Not long ago when Manohar Parrikar was the Defence Minister of India, there was a report that the country wanted to spend approximately $223 billion over the next decade to upgrade its military aptitude, thus adding the required fire power to stay battle-ready.
This decision was taken by the government in view of the outdated defence equipment, some of which are used even today. This, however, has not fared well for the country, as numerous soldiers died using faulty or outdated equipment.
Under the upgradation programme, the government had envisaged buying almost 500 helicopters, 12 submarines, nearly 100 single engine jet fighters and over 120 twin-engine fighter aircraft by 2027.
In April, there was a report that the country had signed billion-dollar deals for two separate contracts to buy advanced medium-range surface-to-air missile (MRSAM) systems from Isreal and 155mm/52-calibre self-propelled artillery guns from South Korea.
The fifth largest military spender faces a slew of geopolitical threats from its neighbouring countries and the menace of terrorism. In view of this, here are some of the advanced military weapons India has already invested in:
MR-SAM surface-to-air missile: In April this year, India inked an approximately $2.5 billion dollar missile deal with Israel. The Barak 8, surface-to-air missile systems or Medium Range Surface to Air Defense Missile (MR-SAM) system, is being developed jointly by Israel Aerospace Industries (IAI), which will enable India to increase its prowess in ground-to-air combat.
It can be used proficiently against hostile aircraft. Believed to be the single-largest contract in Israel’s defence history, the MR-SAM will help the army to deal with aerial targets, ranging up to 70 Km.
Delivery of the first unit for deployment in the field is expected in 2023.
Guardian drones: In June this year, India inked a deal with the US for the delivery of 22 Guardian drones, costing more than two billion dollars. Several media reports indicate that India is purchasing the unarmed surveillance drones as it wants to keep better vigil over the India Ocean, with an aim to increase naval surveillance.
The Guardian Unmanned Aircraft System (UAS) is the naval variant of the Predator B drone. As per reports, it has a wingspan of 20 metres and is powered by Honeywell TPE331-10 power plant. It has a fuel capacity of approximately 1769 kilogrammes and can reach a maximum altitude of 50,000 feet. It can stay air-bound for a maximum of 27 hours.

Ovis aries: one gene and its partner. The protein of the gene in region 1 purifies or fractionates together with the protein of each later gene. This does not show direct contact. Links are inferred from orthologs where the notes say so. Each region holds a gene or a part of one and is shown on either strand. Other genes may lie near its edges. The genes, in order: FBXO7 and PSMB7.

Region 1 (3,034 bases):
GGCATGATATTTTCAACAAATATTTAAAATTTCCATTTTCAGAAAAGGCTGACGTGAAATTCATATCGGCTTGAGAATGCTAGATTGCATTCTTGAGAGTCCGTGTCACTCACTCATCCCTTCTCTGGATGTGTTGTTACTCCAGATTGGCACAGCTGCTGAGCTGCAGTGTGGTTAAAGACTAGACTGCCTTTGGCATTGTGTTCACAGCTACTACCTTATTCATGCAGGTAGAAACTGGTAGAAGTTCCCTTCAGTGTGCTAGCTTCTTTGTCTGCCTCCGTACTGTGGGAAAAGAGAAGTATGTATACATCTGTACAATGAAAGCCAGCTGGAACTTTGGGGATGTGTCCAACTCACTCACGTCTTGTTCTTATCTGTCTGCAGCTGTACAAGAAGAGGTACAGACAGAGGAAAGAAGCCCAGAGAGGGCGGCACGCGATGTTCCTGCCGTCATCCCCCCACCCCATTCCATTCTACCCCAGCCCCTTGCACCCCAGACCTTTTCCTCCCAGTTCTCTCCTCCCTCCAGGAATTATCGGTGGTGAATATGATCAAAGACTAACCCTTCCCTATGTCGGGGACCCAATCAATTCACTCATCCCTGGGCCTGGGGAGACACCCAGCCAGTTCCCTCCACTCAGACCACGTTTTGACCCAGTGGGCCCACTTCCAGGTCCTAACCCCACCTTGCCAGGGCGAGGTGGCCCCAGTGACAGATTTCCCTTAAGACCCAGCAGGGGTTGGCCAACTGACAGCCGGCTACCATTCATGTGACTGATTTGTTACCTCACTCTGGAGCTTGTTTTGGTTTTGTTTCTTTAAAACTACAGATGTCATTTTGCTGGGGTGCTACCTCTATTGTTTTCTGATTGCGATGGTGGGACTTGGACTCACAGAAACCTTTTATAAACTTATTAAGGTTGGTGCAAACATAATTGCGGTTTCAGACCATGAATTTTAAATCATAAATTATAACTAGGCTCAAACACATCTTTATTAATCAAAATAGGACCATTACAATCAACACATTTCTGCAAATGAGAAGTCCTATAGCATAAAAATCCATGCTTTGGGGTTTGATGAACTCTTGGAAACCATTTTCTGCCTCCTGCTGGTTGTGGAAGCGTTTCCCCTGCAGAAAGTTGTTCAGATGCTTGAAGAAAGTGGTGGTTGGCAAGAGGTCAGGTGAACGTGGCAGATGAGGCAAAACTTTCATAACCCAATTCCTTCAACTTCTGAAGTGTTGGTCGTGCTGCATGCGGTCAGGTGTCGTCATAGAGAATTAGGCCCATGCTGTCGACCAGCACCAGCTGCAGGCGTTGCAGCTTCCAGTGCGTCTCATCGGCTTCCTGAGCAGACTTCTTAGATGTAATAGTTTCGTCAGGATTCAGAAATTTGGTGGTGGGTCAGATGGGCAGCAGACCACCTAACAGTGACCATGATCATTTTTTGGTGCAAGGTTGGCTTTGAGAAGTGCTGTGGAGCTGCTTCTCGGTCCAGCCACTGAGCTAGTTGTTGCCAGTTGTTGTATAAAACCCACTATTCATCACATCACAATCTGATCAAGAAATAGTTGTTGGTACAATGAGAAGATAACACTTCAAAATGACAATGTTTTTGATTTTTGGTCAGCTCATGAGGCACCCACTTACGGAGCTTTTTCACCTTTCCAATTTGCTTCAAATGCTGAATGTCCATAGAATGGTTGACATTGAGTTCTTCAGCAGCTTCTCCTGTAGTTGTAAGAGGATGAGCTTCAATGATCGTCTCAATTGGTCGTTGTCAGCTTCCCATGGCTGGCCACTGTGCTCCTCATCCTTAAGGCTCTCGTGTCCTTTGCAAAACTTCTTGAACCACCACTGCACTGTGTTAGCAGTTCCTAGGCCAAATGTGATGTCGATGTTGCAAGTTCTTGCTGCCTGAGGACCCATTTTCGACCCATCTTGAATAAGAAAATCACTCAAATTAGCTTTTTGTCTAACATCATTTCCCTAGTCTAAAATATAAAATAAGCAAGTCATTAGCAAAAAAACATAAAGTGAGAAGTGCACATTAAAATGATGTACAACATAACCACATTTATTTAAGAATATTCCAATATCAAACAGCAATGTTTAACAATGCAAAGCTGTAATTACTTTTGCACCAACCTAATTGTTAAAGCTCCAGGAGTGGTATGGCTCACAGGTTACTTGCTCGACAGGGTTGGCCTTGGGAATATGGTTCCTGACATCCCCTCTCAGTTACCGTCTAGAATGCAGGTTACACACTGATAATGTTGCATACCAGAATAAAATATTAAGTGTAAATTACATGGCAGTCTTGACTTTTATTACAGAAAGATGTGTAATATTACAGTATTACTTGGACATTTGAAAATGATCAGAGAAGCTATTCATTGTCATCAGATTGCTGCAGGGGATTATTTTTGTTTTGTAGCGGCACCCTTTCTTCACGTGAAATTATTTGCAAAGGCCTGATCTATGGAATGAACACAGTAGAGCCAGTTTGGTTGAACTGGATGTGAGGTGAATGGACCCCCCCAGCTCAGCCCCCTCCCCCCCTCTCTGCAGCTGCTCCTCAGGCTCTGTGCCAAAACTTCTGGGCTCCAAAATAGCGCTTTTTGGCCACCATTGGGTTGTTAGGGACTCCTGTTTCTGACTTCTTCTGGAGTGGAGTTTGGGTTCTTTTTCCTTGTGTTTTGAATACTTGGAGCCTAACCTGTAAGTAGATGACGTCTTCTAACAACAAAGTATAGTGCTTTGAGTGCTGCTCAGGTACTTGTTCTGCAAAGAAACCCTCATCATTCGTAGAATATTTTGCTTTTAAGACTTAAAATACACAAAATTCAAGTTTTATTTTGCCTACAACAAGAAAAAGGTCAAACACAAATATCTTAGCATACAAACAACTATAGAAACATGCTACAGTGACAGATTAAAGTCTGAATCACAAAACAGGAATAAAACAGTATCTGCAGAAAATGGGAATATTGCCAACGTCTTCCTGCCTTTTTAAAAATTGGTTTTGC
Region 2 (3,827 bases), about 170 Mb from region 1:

It will be a valuable addition to the forces, as it will enable them to explore hostile territories to monitor activities and plan any mission accordingly.
155mm or 52-calibre self-propelled guns: The 155mm/52-calibre tracked self-propelled K-9 gun, which has a range of 40 km. On April 21, Private sector defence equipment manufacturing company Larsen and Toubro and South Korean firm Hanwha Techwin were given the task of executing a $720 million contract for supplying 100 K9 VAJRA-T guns to the Indian army.
The guns are currently in production at Talegaon near Pune in Maharashtra and are expected to be delivered in three years by 2020. According to reports, this is the improved version of HTW’s K9 Thunder. The K9 VAJRA will be an intelligent addition to the Indian army, especially assisting its desert formations.
Rafale fighter jets: This is one of the most awaited fighter aircraft, which is currently being manufactured, and the 36 jets are likely to join the Indian Air Force’s arsenal in the next two years, but it might extend to 2022.
India is set to receive a total of 36 Rafale warplanes, after striking a $8.7 billion deal with France last year. This will be an invaluable addition to the Indian Air Force’s existing fighter jets, which have lost sheen in comparison to the advanced air capabilities of Pakistan and China.
The combat aircraft comes equipped with state-of-the-art missiles like ‘Meteor’ and ‘Scalp’ that will give IAF a capability that had been sorely missing in its arsenal. It’s Beyond Visual Range (BVR) Meteor air-to-air missile with a range in excess of 150 km makes the Rafale a strategic weapon in the hands of IAF.
‘Scalp’, a long-range air-to-ground cruise missile with a range in excess of 300 km, also gives IAF an edge over its adversaries. According to Dassault Aviation, the Rafale can carry out both air-to-ground strikes, as well as air-to-air attacks and interceptions during the same sortie.
Stating that the Rafale has ‘Omnirole’ capability, Dassault Aviation claims that the aircraft can perform several actions at the same time, such as firing air-to-air missiles during a very low altitude penetration phase.
M 777 A-2 ultra-light howitzers (ULH): India can now also boast of M777 ultra-light howitzers guns, for which it struck a $750 million dollar (Rs 5,000 crore) deal with the US in November 2015. While the total delivery will include 145 such guns, most of the guns will be assembled in India.
This gun will propel the Army’s high-altitude capabilities, and it is a huge deal as it is the first deal to modernise the country’s artillery systems after the controversial Bofors deal.
Deliveries for the same are set to begin in 2019. The current outdated helicopters – Cheetah and Chetak – have proved dangerous in the past and the addition of these two copter variants will come as a huge relief to the army.